If there is any doubt about the suspect's preference, the court established, it will be taken as consent to be questioned. If Kennedy were to try to strike up a conversation with someone at a bar, only to be ignored, he would assume she was dying to hear more.
Such obtuse logic is impossible to square with the 1966 Miranda decision, where the justices explained the psychological reality of a police interrogation. Someone being held involuntarily in a station house, they knew, will tend to assume that he must cooperate or suffer painful consequences.
The Miranda warning is one way to convey to the suspect -- and the cops -- that he has rights they must respect. "Unless adequate protective devices are employed to dispel the compulsion inherent in custodial surroundings, no statement obtained from the defendant can truly be the product of his free choice," declared the court.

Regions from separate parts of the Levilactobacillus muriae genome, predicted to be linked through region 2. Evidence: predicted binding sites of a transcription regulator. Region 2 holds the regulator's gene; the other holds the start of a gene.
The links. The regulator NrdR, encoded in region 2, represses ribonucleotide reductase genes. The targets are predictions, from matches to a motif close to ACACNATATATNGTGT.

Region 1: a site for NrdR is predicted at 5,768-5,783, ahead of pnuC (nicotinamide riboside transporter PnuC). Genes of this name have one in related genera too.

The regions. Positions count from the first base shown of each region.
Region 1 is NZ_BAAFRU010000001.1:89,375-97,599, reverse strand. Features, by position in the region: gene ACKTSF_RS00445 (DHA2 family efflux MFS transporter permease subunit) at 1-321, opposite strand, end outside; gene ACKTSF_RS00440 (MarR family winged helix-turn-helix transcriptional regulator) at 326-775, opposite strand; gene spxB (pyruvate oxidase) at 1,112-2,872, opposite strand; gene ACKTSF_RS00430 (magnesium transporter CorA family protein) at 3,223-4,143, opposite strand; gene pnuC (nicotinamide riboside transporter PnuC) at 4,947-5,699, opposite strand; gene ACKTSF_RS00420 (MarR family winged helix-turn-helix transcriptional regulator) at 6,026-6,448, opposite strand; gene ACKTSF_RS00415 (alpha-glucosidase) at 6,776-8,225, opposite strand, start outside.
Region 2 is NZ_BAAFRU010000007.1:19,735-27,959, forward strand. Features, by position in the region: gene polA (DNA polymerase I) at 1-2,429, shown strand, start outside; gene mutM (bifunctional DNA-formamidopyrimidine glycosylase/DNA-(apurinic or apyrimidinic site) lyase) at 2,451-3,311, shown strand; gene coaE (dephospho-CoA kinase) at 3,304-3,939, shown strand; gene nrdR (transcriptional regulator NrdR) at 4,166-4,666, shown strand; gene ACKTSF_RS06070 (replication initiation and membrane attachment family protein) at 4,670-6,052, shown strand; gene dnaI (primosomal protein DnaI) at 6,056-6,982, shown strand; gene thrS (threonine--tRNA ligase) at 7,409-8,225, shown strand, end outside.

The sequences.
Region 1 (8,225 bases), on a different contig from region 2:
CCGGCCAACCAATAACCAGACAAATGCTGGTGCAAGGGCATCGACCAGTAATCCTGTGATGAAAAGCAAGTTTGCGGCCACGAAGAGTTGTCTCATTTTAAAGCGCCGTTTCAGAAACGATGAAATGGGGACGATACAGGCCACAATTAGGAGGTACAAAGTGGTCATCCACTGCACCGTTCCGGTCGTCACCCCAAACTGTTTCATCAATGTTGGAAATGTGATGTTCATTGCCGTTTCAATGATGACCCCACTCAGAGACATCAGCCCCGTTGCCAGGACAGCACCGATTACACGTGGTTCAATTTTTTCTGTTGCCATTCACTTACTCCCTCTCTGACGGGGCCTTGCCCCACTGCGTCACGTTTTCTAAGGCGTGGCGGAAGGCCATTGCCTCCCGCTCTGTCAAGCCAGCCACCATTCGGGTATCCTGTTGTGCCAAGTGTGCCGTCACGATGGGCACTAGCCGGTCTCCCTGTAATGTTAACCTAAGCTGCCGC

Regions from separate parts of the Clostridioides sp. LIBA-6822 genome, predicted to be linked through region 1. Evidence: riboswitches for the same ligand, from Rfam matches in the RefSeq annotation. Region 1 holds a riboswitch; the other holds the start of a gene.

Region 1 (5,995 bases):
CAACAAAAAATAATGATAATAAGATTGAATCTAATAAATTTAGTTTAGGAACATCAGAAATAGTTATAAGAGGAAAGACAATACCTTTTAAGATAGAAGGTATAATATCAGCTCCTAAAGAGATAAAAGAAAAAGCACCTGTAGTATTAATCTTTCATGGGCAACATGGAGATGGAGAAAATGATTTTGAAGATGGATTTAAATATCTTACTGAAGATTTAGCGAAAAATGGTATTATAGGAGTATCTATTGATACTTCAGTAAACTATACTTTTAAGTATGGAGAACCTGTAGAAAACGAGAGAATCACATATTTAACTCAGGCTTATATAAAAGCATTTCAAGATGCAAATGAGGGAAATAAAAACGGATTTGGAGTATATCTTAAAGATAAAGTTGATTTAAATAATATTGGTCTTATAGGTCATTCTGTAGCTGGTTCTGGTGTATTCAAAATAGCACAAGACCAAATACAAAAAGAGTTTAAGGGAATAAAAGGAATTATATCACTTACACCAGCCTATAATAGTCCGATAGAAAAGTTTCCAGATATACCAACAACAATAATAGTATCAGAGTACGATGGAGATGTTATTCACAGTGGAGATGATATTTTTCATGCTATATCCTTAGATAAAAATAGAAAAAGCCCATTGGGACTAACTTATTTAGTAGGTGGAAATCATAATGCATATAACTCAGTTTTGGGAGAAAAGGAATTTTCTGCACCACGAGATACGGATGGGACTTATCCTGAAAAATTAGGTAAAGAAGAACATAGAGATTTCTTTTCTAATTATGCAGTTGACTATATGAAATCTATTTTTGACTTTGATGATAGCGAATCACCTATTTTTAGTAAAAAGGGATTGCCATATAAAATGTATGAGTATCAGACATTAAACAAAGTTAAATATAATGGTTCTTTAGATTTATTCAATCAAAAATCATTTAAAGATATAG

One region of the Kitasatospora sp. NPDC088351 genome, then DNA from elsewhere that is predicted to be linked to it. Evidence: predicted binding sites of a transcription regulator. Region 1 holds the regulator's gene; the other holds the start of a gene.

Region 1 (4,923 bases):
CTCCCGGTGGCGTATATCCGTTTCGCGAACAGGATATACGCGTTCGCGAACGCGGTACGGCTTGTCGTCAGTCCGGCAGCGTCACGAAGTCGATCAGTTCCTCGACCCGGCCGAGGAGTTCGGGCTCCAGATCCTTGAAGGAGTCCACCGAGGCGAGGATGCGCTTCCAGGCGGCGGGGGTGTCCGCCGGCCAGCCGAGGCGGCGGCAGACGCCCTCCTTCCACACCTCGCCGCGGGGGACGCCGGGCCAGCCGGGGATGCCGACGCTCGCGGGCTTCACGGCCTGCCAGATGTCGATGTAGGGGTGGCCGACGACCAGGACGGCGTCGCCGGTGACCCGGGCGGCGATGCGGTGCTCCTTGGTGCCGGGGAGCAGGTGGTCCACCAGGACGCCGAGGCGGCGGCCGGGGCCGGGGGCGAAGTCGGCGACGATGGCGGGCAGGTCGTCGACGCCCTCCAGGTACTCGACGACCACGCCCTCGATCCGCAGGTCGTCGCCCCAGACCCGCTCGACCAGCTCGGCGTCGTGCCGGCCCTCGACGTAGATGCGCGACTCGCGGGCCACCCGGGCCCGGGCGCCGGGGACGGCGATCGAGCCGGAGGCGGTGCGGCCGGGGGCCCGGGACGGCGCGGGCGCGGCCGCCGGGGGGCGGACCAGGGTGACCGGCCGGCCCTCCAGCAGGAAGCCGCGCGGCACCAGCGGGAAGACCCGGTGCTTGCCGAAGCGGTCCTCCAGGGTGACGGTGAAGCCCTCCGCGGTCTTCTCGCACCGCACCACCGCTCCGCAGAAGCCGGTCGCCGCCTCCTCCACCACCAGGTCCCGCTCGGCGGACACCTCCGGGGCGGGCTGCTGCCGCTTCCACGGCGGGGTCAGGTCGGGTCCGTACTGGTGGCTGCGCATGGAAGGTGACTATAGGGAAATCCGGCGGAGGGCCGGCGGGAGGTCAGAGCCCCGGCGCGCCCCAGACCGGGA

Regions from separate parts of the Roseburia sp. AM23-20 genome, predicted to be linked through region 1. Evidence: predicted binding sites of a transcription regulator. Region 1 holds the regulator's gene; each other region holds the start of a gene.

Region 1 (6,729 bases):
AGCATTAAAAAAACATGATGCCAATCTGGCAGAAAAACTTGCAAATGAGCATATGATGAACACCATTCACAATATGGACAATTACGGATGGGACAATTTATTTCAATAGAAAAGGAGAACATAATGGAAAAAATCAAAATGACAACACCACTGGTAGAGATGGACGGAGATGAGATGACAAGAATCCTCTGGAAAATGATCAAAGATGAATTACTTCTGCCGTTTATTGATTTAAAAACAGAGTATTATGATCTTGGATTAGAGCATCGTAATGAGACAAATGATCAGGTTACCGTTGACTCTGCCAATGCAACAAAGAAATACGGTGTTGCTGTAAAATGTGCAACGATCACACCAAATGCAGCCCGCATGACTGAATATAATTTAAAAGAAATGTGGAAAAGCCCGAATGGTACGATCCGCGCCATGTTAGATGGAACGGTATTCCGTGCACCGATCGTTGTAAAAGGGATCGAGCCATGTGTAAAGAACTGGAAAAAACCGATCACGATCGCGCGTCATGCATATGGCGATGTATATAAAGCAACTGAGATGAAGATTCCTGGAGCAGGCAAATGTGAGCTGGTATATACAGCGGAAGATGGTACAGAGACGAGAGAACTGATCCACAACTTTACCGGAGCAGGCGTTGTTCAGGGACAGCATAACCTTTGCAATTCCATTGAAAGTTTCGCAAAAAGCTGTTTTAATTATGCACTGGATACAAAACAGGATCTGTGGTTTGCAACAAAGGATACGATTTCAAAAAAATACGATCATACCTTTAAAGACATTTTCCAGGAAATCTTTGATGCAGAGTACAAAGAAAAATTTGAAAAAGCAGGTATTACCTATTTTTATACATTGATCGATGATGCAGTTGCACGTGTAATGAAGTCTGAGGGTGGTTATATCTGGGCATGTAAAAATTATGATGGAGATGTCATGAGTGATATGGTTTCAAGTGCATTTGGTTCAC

But just giving the warning is not enough. The court stressed that the police may not exploit ambiguities to nullify its effects.
"If the individual indicates in any manner, at any time prior to or during questioning, that he wishes to remain silent, the interrogation must cease," it said. "If the interrogation continues without the presence of an attorney and a statement is taken, a heavy burden rests on the government to demonstrate that the defendant knowingly and intelligently waived his privilege against self-incrimination..." (my emphasis)
Not anymore, it doesn't. Now, says the court, it is the duty of any accused person "who wants to invoke his or her right to remain silent to do so unambiguously." The "heavy burden" lands on the suspect. If cops can trick him or wear him down, the justices say: Good for them.
Once upon a time, the Supreme Court tried to make sure that Americans under police suspicion could freely decide whether to exercise their constitutionally protected right against self-incrimination. I'm waiting to hear Kennedy and Co. express any similar commitment. And their silence is deafening.